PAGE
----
What’s Causing Your Pet’s Bad Breath?
No, “dog breath” isn’t normal. Sure, neither cats nor dogs have fresh, cool mint breaths, but if your pet’s breath smells consistently abnormal, it could be a sign of a much larger problem. Usually, when we think of bad breath, we think of poor oral health—and that certainly could be the cause! When tartar builds up in your pet’s mouth, it makes a perfect home for bacteria, which in turn, contributes to bad breath. Untreated tartar then leads to periodontal disease and causes a lot more issues than bad breath, including bleeding in the gums, cavities, broken teeth, and can even lead to secondary diseases. Yet, while dental problems are a common cause of bad breath, it most certainly isn’t the only thing.
Different Smells Mean Different Things
That’s right, there isn’t just one brand of bad breath. Different smells can indicate a whole range of conditions. These, unfortunately, are not anything you can treat on your own with good teeth brushing. Veterinary care is essential in these cases, so if you notice any of the following smells, make an appointment with us right away!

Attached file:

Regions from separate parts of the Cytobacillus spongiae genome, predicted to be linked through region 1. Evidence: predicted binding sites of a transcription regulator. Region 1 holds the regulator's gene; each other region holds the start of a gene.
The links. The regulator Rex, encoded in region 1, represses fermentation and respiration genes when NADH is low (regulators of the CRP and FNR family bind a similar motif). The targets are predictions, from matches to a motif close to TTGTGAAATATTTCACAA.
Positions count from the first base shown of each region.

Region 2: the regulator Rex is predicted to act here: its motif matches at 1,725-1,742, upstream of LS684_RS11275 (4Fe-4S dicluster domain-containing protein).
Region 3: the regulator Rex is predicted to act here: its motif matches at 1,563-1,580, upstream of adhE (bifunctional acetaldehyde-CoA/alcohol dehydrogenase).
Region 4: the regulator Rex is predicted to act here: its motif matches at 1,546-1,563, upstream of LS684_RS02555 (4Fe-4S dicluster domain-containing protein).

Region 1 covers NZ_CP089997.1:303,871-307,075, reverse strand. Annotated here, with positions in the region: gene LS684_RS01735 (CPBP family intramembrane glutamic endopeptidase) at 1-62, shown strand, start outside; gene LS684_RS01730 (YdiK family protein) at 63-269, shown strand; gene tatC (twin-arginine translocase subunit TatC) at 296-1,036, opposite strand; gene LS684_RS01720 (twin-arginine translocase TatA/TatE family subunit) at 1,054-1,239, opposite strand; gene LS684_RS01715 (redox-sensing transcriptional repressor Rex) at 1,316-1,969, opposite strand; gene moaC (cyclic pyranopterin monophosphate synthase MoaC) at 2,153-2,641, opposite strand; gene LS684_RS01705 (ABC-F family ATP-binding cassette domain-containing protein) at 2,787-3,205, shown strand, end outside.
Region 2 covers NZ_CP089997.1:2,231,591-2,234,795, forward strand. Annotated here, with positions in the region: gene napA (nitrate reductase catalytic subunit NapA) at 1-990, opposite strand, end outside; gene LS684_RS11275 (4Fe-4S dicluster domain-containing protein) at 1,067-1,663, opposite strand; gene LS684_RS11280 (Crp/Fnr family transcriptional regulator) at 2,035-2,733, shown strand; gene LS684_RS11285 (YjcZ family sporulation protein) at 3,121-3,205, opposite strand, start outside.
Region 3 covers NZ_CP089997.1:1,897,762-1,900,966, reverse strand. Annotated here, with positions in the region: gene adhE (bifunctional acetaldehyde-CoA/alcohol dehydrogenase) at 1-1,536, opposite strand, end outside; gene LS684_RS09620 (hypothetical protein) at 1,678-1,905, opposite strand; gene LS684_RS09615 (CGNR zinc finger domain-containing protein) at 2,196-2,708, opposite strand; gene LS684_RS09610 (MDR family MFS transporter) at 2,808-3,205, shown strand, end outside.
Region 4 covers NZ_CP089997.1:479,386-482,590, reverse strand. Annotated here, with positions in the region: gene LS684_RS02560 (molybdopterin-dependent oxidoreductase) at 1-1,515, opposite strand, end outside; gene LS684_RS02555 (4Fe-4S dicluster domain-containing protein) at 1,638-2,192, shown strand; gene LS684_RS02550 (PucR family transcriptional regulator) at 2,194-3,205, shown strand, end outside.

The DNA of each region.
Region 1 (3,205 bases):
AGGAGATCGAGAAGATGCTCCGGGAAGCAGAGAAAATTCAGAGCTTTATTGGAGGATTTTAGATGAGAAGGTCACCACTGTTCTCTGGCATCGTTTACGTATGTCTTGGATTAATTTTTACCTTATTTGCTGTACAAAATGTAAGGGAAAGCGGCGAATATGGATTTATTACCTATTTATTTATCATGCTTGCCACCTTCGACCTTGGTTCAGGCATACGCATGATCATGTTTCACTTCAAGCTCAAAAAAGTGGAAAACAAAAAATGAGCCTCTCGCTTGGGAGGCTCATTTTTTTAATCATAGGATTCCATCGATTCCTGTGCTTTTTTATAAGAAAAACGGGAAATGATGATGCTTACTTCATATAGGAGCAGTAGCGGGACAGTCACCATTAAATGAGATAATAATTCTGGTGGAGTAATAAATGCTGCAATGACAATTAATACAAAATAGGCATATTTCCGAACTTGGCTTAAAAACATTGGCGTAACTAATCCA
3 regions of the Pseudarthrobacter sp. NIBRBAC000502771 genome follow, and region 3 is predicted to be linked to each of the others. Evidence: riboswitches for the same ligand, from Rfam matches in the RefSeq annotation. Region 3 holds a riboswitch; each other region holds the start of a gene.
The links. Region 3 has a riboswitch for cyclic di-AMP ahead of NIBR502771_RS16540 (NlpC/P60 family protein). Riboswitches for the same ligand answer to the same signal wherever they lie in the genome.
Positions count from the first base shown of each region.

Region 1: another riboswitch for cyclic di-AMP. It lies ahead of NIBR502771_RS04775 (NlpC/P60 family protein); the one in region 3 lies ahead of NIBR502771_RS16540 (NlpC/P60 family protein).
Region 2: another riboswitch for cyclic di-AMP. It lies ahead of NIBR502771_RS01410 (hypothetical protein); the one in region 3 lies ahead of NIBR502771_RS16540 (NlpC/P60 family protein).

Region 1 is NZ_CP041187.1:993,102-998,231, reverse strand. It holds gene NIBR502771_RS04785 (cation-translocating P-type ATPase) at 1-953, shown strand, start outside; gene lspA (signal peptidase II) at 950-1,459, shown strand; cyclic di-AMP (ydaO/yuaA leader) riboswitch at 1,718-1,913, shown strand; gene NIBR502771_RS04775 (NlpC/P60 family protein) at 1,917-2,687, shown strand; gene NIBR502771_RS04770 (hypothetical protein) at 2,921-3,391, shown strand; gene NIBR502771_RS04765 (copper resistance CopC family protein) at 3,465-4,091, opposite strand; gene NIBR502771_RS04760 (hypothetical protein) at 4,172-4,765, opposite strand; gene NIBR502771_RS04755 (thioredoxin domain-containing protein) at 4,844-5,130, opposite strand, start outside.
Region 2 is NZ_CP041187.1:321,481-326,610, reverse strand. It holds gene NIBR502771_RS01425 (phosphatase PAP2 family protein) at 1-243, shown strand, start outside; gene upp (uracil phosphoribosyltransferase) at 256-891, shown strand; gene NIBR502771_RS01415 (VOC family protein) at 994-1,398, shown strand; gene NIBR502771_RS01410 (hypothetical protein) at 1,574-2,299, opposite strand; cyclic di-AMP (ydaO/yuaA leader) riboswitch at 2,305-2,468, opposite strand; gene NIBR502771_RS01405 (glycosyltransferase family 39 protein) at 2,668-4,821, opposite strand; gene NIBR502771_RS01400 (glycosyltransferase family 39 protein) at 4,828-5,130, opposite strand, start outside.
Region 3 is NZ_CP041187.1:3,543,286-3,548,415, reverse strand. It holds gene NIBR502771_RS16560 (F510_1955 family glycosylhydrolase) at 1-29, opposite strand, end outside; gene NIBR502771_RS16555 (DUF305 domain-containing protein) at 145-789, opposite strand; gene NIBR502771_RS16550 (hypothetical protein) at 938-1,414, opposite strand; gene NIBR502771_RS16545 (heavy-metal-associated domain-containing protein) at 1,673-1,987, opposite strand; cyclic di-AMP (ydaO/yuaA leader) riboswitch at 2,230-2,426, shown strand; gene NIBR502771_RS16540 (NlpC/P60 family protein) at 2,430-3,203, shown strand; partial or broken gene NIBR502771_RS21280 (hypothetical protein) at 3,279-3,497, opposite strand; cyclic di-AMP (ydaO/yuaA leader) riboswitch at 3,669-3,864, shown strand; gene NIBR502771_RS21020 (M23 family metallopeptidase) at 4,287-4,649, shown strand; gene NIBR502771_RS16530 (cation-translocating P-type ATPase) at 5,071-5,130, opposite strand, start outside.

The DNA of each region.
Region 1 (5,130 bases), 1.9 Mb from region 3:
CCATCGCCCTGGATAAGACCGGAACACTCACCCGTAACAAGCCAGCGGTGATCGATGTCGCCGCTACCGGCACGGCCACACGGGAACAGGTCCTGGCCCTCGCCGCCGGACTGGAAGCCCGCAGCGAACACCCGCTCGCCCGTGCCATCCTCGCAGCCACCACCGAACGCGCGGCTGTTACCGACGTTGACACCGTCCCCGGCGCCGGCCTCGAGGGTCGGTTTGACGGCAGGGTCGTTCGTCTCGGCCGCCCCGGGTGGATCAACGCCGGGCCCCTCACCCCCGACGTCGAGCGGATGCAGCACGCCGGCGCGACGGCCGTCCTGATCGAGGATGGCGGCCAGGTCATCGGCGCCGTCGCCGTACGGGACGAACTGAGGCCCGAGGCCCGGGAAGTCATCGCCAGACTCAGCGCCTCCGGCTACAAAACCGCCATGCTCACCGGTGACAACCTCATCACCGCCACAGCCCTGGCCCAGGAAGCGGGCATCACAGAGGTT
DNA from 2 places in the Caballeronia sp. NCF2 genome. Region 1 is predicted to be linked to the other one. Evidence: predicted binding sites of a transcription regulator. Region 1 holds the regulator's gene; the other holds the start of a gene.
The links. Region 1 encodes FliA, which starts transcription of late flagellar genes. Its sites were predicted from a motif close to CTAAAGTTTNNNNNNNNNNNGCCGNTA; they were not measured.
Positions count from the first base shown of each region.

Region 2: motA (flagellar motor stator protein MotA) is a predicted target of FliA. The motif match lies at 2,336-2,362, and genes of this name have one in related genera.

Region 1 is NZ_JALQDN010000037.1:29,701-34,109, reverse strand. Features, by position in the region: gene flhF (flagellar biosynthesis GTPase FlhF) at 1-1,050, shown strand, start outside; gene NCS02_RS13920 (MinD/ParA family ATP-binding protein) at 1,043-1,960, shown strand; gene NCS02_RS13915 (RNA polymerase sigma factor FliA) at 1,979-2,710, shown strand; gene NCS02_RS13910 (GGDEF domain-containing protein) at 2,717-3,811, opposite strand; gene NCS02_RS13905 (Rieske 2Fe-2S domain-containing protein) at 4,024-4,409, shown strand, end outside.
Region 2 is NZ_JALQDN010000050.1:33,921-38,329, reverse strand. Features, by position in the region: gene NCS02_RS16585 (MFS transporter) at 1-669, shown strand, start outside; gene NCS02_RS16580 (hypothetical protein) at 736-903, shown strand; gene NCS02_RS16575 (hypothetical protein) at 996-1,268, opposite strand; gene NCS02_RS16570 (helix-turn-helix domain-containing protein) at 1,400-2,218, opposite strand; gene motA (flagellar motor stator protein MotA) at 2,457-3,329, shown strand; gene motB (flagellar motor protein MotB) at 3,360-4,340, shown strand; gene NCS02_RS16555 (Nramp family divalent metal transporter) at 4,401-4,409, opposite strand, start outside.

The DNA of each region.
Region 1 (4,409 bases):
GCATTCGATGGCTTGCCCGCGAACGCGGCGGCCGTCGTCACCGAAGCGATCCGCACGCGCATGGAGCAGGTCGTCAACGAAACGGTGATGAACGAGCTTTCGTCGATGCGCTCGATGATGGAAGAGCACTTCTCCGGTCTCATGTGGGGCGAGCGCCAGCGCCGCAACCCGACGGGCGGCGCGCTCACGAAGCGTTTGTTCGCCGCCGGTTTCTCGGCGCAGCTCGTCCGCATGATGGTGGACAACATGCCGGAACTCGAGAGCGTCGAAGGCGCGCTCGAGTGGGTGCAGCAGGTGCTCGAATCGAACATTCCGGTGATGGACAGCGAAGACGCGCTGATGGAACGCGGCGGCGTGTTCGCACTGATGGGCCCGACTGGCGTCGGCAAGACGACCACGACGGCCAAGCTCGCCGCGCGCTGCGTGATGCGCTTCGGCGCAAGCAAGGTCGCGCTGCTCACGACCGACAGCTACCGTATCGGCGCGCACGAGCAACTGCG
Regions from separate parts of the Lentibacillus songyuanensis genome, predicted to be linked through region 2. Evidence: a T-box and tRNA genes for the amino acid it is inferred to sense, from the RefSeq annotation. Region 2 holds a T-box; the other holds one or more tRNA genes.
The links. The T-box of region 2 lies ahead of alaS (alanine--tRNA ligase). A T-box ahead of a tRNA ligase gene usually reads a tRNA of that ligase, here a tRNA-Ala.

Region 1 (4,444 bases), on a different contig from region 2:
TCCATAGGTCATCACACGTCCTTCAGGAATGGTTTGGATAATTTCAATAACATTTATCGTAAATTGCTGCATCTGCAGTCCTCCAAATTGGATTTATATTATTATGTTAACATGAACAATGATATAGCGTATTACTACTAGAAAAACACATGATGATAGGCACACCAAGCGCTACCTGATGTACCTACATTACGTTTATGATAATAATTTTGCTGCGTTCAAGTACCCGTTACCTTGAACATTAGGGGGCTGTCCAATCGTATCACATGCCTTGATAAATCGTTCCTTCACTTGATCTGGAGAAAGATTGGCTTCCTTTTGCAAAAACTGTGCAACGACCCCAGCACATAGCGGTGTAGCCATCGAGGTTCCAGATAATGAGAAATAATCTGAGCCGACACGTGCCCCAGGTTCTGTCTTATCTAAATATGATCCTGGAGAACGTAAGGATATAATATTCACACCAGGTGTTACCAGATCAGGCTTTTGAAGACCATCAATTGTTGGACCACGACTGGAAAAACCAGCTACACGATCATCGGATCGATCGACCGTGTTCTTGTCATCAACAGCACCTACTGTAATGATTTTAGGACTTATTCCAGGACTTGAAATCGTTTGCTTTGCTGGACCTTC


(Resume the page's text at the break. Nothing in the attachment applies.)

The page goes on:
Treating Bad Breath
While treating your pet’s bad breath itself is possible, it doesn’t mean it’s treating the actual condition. Bad breath will simply continue to return once the freshening product runs out. The first step of treatment is figuring out what is causing it, which means a trip to the vet. We’ll do an oral exam, run some tests, and pinpoint exactly the cause of it.
If it is dental disease, there are steps you can take to help treat it:
- Brushing daily (if possible)
- Dental chews
- Water additives
- A prescription dental diet
- Dental toys
- Routine veterinary cleaning
Yet, keep in mind that sometimes it’s simply a matter of what your pet eats. Track their eating habits and try to figure out which food is causing their breath to go foul. That way you can avoid it in the future!